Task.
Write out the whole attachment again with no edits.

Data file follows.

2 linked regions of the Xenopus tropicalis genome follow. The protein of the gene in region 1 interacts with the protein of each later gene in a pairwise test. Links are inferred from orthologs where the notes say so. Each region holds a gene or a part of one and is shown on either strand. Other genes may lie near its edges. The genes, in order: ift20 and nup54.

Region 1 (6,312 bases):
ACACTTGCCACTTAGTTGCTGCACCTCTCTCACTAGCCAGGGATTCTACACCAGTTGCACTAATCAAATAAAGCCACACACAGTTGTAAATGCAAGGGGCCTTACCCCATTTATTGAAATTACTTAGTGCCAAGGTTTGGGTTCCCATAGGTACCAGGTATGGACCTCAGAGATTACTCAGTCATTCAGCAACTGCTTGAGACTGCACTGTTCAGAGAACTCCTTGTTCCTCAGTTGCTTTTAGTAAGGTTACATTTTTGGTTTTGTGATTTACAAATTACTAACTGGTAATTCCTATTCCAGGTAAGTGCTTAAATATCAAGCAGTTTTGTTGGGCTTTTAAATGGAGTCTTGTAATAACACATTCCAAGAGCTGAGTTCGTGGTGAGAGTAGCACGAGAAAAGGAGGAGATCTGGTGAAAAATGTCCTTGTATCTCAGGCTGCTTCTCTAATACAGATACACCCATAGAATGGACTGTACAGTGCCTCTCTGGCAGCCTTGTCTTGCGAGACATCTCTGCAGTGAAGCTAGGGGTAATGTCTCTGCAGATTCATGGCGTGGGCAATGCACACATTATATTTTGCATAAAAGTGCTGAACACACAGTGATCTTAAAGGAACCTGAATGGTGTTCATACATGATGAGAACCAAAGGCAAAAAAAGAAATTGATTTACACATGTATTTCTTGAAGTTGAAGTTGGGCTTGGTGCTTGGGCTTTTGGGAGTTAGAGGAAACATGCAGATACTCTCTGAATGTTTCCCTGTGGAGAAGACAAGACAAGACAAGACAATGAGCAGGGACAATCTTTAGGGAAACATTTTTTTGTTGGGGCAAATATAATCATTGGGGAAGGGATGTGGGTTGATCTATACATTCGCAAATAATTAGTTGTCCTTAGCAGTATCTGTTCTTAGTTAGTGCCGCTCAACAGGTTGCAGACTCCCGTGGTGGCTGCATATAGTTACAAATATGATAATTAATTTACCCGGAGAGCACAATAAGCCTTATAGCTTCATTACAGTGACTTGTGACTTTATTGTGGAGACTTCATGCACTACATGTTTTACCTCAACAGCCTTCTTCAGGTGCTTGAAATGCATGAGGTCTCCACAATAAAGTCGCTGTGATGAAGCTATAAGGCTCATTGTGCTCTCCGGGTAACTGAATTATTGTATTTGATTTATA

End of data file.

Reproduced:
2 linked regions of the Xenopus tropicalis genome follow. The protein of the gene in region 1 interacts with the protein of each later gene in a pairwise test. Links are inferred from orthologs where the notes say so. Each region holds a gene or a part of one and is shown on either strand. Other genes may lie near its edges. The genes, in order: ift20 and nup54.

Region 1 (6,312 bases):
ACACTTGCCACTTAGTTGCTGCACCTCTCTCACTAGCCAGGGATTCTACACCAGTTGCACTAATCAAATAAAGCCACACACAGTTGTAAATGCAAGGGGCCTTACCCCATTTATTGAAATTACTTAGTGCCAAGGTTTGGGTTCCCATAGGTACCAGGTATGGACCTCAGAGATTACTCAGTCATTCAGCAACTGCTTGAGACTGCACTGTTCAGAGAACTCCTTGTTCCTCAGTTGCTTTTAGTAAGGTTACATTTTTGGTTTTGTGATTTACAAATTACTAACTGGTAATTCCTATTCCAGGTAAGTGCTTAAATATCAAGCAGTTTTGTTGGGCTTTTAAATGGAGTCTTGTAATAACACATTCCAAGAGCTGAGTTCGTGGTGAGAGTAGCACGAGAAAAGGAGGAGATCTGGTGAAAAATGTCCTTGTATCTCAGGCTGCTTCTCTAATACAGATACACCCATAGAATGGACTGTACAGTGCCTCTCTGGCAGCCTTGTCTTGCGAGACATCTCTGCAGTGAAGCTAGGGGTAATGTCTCTGCAGATTCATGGCGTGGGCAATGCACACATTATATTTTGCATAAAAGTGCTGAACACACAGTGATCTTAAAGGAACCTGAATGGTGTTCATACATGATGAGAACCAAAGGCAAAAAAAGAAATTGATTTACACATGTATTTCTTGAAGTTGAAGTTGGGCTTGGTGCTTGGGCTTTTGGGAGTTAGAGGAAACATGCAGATACTCTCTGAATGTTTCCCTGTGGAGAAGACAAGACAAGACAAGACAATGAGCAGGGACAATCTTTAGGGAAACATTTTTTTGTTGGGGCAAATATAATCATTGGGGAAGGGATGTGGGTTGATCTATACATTCGCAAATAATTAGTTGTCCTTAGCAGTATCTGTTCTTAGTTAGTGCCGCTCAACAGGTTGCAGACTCCCGTGGTGGCTGCATATAGTTACAAATATGATAATTAATTTACCCGGAGAGCACAATAAGCCTTATAGCTTCATTACAGTGACTTGTGACTTTATTGTGGAGACTTCATGCACTACATGTTTTACCTCAACAGCCTTCTTCAGGTGCTTGAAATGCATGAGGTCTCCACAATAAAGTCGCTGTGATGAAGCTATAAGGCTCATTGTGCTCTCCGGGTAACTGAATTATTGTATTTGATTTATA